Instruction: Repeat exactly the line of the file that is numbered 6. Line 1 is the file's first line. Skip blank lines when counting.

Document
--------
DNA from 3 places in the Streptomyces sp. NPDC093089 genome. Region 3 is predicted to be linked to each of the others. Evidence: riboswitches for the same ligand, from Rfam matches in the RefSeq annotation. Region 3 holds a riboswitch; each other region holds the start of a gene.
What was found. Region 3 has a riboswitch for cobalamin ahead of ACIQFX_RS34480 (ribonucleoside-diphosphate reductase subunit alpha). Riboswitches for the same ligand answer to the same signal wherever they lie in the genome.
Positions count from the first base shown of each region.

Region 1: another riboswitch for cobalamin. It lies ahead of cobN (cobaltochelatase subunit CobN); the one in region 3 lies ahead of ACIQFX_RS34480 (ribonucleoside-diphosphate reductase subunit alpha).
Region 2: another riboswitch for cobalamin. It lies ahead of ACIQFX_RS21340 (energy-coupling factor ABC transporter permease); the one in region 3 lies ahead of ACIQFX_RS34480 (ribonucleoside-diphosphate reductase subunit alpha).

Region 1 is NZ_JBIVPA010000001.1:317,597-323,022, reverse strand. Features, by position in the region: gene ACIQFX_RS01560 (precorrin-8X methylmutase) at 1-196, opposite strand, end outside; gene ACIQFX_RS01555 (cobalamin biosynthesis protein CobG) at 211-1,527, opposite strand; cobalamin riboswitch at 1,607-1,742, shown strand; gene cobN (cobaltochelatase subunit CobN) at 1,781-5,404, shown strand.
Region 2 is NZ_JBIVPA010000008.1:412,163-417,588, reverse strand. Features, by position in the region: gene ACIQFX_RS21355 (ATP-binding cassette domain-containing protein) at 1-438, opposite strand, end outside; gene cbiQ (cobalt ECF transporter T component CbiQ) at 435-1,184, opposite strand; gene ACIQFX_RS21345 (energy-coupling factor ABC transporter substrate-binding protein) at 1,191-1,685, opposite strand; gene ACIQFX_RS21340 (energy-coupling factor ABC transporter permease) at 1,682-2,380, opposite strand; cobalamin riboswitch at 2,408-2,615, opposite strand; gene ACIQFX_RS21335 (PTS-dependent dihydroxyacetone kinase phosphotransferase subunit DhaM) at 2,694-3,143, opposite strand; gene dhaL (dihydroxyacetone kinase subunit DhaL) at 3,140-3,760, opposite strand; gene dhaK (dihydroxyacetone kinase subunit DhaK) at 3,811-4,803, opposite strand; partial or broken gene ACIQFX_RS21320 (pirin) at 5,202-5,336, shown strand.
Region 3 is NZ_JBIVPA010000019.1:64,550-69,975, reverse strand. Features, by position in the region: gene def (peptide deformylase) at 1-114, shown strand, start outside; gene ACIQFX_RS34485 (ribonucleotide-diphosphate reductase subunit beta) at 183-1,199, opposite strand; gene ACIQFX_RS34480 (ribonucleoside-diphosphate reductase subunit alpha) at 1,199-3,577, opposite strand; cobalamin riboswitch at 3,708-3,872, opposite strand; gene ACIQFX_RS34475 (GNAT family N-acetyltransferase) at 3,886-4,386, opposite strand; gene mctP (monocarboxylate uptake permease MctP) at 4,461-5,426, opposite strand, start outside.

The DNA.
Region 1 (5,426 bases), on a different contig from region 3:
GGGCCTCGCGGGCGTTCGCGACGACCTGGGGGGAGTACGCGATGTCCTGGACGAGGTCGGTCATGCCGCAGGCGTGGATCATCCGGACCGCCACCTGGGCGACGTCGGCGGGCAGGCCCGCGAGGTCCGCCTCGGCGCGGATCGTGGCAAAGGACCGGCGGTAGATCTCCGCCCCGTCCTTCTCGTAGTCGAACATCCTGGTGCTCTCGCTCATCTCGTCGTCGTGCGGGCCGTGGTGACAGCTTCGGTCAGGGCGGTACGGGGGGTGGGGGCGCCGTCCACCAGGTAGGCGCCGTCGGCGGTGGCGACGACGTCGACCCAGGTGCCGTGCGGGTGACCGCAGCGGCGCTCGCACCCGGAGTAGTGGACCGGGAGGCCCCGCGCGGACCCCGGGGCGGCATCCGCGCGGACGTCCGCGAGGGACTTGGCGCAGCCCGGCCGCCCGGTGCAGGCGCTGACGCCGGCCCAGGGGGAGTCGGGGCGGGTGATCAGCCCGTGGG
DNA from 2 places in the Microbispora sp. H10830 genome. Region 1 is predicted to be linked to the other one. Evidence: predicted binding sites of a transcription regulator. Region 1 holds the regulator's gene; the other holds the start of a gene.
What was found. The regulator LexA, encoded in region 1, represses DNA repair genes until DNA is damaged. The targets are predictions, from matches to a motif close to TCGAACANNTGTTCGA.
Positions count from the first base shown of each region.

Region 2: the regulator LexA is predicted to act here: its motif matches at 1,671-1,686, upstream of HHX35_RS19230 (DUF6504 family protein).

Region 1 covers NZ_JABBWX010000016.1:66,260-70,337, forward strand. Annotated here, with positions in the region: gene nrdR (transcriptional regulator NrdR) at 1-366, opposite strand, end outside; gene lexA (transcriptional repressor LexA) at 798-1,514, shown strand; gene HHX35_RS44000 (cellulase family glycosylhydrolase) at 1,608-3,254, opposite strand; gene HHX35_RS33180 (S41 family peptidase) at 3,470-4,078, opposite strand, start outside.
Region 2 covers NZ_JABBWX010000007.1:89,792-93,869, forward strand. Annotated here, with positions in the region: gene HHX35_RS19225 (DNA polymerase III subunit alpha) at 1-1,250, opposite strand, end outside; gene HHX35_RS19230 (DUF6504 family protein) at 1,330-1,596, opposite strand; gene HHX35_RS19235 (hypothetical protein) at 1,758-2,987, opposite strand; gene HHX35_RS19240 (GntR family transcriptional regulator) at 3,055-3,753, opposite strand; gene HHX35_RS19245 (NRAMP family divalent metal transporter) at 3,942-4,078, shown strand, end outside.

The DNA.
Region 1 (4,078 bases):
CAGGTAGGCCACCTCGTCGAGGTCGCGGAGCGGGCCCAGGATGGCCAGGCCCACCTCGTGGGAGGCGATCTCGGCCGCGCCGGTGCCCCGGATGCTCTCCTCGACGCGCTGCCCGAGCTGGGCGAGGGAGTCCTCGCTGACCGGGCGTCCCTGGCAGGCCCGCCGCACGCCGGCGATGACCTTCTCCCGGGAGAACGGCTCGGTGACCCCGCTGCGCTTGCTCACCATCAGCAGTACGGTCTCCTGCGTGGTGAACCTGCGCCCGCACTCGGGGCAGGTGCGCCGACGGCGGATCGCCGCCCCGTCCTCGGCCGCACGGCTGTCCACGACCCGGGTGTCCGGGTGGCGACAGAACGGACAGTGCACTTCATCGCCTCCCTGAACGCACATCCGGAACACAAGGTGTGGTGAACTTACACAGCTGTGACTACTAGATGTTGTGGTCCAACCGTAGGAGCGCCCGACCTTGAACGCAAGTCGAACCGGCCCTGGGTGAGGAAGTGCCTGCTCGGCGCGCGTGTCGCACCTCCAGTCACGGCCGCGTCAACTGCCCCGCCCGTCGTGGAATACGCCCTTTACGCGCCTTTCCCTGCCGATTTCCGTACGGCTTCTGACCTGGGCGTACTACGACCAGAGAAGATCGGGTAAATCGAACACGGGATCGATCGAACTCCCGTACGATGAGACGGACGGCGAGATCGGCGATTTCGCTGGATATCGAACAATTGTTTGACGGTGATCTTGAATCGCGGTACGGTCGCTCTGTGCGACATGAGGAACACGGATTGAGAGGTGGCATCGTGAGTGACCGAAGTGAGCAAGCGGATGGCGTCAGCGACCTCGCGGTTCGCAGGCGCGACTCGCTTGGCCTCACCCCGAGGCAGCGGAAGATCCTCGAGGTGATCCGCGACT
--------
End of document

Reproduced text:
Region 1 is NZ_JBIVPA010000001.1:317,597-323,022, reverse strand. Features, by position in the region: gene ACIQFX_RS01560 (precorrin-8X methylmutase) at 1-196, opposite strand, end outside; gene ACIQFX_RS01555 (cobalamin biosynthesis protein CobG) at 211-1,527, opposite strand; cobalamin riboswitch at 1,607-1,742, shown strand; gene cobN (cobaltochelatase subunit CobN) at 1,781-5,404, shown strand.